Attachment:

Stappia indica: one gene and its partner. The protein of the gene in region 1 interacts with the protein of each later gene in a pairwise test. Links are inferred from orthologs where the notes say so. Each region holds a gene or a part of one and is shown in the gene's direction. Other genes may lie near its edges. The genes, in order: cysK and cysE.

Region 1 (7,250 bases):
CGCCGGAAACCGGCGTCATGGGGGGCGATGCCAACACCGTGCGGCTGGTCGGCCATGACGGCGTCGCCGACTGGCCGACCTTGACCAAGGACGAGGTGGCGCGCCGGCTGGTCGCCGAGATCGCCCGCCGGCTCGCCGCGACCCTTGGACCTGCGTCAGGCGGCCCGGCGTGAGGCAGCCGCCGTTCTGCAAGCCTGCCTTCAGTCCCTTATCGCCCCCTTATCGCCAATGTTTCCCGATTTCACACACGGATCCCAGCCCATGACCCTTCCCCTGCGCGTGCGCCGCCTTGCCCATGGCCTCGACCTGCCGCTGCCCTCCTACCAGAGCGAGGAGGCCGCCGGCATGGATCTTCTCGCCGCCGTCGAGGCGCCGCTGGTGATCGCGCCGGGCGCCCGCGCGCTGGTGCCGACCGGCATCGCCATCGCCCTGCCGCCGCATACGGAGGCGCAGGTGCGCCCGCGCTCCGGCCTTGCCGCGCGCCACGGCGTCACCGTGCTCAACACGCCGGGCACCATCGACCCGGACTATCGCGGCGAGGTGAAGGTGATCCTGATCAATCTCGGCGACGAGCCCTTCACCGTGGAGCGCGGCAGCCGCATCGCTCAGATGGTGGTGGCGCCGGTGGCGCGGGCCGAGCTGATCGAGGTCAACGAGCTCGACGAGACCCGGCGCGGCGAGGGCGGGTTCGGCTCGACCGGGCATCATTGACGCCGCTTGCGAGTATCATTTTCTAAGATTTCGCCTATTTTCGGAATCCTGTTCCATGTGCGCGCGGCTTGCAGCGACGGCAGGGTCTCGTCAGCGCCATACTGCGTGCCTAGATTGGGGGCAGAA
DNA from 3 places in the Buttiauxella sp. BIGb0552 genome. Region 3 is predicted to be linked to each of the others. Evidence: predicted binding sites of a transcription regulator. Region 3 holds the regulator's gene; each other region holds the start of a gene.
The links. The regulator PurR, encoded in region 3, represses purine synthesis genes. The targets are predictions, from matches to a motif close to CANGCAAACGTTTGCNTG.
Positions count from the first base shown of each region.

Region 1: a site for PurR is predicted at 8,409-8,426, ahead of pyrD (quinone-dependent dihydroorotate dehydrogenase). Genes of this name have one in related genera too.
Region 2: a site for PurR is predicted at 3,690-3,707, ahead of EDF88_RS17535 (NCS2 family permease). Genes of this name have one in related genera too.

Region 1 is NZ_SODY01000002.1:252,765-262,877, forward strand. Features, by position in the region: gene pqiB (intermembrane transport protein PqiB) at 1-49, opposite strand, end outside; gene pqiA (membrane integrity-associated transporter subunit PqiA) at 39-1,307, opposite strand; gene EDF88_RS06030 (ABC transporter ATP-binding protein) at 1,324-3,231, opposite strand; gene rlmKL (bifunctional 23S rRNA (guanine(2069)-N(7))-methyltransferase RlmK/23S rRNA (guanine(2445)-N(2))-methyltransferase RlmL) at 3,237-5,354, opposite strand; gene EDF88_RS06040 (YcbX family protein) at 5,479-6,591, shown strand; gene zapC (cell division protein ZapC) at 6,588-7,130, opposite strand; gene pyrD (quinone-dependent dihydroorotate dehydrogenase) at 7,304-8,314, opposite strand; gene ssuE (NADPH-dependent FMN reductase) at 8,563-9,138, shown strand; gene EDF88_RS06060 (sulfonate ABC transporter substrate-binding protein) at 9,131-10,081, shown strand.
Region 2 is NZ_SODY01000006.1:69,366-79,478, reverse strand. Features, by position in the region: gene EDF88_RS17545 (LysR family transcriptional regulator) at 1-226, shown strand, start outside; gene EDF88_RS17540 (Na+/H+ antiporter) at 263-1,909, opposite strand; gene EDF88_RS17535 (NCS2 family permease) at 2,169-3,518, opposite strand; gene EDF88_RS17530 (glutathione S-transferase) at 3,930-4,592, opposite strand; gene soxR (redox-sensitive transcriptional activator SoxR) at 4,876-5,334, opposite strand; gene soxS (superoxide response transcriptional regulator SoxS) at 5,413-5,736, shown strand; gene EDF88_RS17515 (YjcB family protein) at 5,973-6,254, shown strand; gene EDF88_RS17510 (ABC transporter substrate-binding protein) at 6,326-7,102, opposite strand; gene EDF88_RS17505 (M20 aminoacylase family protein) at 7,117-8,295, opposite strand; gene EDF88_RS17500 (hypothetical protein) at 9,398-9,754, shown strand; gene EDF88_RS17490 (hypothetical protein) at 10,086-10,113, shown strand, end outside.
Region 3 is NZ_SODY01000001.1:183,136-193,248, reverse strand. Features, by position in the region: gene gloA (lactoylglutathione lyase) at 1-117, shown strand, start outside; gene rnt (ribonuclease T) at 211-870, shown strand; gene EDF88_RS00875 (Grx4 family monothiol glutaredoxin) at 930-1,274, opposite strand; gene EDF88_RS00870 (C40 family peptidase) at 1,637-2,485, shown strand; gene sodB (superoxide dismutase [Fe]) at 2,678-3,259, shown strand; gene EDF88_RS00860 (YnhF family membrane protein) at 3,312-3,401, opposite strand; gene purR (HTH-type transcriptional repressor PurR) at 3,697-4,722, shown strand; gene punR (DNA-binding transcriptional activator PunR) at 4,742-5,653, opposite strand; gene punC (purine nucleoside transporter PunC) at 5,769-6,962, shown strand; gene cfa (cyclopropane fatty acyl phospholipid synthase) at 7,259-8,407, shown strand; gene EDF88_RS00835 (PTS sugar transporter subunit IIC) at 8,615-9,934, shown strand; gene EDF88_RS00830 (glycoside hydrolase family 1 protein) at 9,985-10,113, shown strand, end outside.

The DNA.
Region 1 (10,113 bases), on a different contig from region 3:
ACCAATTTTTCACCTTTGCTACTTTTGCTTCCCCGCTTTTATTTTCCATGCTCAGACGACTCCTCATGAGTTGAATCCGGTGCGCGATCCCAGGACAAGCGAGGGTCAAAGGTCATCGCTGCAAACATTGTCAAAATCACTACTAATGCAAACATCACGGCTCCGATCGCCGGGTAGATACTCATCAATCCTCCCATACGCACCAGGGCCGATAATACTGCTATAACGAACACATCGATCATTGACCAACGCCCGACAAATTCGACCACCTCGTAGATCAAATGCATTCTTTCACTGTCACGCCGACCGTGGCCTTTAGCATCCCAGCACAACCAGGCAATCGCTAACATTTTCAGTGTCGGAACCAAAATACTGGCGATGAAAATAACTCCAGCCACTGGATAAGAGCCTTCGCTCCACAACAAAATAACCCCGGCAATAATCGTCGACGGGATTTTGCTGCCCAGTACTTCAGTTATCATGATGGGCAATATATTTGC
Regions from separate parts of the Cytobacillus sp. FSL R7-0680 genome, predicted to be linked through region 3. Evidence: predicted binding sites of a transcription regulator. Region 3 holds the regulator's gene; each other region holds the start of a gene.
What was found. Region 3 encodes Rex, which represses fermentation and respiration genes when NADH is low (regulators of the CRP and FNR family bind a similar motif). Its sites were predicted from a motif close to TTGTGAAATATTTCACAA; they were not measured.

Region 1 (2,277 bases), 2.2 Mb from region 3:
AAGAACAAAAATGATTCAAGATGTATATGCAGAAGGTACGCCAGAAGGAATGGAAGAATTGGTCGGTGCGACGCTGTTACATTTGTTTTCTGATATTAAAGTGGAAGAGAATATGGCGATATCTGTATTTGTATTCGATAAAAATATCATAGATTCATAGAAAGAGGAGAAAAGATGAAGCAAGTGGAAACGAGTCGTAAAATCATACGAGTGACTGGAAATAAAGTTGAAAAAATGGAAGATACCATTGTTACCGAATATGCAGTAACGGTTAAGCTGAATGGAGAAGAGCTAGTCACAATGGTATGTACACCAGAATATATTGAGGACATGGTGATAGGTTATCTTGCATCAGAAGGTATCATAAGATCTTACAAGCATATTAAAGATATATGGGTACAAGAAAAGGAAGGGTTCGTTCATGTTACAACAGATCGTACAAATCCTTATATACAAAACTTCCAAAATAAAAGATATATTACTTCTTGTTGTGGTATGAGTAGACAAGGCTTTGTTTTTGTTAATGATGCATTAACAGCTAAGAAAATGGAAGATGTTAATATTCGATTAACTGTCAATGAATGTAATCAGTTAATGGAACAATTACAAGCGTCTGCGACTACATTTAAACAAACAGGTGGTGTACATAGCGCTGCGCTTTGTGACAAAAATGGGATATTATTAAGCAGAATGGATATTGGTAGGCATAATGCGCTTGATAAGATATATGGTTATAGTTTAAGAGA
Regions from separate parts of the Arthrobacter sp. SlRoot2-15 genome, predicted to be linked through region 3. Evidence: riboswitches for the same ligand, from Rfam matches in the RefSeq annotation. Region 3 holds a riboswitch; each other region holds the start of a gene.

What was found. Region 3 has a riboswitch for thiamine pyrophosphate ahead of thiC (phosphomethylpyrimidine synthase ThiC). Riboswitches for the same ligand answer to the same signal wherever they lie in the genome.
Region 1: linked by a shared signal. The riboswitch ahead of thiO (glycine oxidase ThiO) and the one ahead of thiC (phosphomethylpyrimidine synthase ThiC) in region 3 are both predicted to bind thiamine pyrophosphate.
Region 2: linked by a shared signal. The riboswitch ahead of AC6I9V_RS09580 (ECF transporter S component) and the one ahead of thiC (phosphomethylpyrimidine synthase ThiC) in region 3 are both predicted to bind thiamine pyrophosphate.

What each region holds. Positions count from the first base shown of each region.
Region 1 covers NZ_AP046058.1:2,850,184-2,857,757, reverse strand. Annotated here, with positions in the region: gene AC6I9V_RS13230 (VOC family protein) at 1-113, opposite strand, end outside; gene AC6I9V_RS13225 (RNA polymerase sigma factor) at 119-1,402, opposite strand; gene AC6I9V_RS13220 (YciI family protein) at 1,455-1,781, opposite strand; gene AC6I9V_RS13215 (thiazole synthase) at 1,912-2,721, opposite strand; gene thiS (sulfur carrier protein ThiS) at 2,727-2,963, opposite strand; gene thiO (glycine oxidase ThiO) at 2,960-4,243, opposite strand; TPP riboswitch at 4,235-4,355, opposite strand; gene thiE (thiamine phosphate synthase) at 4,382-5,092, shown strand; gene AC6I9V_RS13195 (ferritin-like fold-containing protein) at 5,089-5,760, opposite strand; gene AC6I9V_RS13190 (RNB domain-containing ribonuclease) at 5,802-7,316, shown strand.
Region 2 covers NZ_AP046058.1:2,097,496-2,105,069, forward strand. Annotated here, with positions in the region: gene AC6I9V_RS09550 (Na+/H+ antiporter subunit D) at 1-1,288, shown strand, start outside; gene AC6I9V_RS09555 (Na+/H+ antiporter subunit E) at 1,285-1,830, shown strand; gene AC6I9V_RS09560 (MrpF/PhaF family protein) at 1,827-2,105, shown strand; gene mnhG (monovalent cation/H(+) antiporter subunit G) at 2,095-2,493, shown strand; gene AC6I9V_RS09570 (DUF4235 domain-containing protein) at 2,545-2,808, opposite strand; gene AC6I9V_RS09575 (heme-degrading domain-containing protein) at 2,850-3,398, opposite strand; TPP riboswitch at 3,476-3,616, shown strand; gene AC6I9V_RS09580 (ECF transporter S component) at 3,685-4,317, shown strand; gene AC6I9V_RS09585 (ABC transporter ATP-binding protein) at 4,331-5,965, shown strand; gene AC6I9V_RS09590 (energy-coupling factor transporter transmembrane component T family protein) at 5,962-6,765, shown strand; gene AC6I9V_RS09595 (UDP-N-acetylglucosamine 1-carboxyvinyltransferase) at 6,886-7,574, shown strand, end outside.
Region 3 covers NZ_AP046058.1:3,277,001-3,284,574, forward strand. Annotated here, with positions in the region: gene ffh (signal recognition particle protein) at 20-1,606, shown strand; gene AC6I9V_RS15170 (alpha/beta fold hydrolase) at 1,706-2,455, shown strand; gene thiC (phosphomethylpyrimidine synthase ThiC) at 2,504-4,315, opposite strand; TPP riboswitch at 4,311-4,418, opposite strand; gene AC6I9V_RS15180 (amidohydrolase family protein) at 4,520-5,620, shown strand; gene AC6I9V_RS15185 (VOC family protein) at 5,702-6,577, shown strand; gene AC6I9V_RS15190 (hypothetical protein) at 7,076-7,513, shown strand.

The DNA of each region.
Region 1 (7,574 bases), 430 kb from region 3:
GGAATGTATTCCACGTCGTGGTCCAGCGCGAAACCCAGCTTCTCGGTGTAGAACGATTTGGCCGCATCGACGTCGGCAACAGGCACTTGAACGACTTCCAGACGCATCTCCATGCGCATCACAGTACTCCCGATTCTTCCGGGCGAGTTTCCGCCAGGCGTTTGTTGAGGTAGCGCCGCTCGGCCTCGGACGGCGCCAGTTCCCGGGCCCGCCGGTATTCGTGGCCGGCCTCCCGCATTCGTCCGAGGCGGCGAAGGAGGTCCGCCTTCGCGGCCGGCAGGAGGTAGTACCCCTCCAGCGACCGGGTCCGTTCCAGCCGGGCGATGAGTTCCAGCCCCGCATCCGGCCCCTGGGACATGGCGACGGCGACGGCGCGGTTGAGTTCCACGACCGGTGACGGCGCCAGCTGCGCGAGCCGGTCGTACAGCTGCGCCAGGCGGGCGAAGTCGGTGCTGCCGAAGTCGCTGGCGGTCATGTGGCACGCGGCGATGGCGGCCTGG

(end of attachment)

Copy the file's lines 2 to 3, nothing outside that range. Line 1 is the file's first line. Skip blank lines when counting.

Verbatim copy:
Region 1 (7,250 bases):
CGCCGGAAACCGGCGTCATGGGGGGCGATGCCAACACCGTGCGGCTGGTCGGCCATGACGGCGTCGCCGACTGGCCGACCTTGACCAAGGACGAGGTGGCGCGCCGGCTGGTCGCCGAGATCGCCCGCCGGCTCGCCGCGACCCTTGGACCTGCGTCAGGCGGCCCGGCGTGAGGCAGCCGCCGTTCTGCAAGCCTGCCTTCAGTCCCTTATCGCCCCCTTATCGCCAATGTTTCCCGATTTCACACACGGATCCCAGCCCATGACCCTTCCCCTGCGCGTGCGCCGCCTTGCCCATGGCCTCGACCTGCCGCTGCCCTCCTACCAGAGCGAGGAGGCCGCCGGCATGGATCTTCTCGCCGCCGTCGAGGCGCCGCTGGTGATCGCGCCGGGCGCCCGCGCGCTGGTGCCGACCGGCATCGCCATCGCCCTGCCGCCGCATACGGAGGCGCAGGTGCGCCCGCGCTCCGGCCTTGCCGCGCGCCACGGCGTCACCGTGCTCAACACGCCGGGCACCATCGACCCGGACTATCGCGGCGAGGTGAAGGTGATCCTGATCAATCTCGGCGACGAGCCCTTCACCGTGGAGCGCGGCAGCCGCATCGCTCAGATGGTGGTGGCGCCGGTGGCGCGGGCCGAGCTGATCGAGGTCAACGAGCTCGACGAGACCCGGCGCGGCGAGGGCGGGTTCGGCTCGACCGGGCATCATTGACGCCGCTTGCGAGTATCATTTTCTAAGATTTCGCCTATTTTCGGAATCCTGTTCCATGTGCGCGCGGCTTGCAGCGACGGCAGGGTCTCGTCAGCGCCATACTGCGTGCCTAGATTGGGGGCAGAA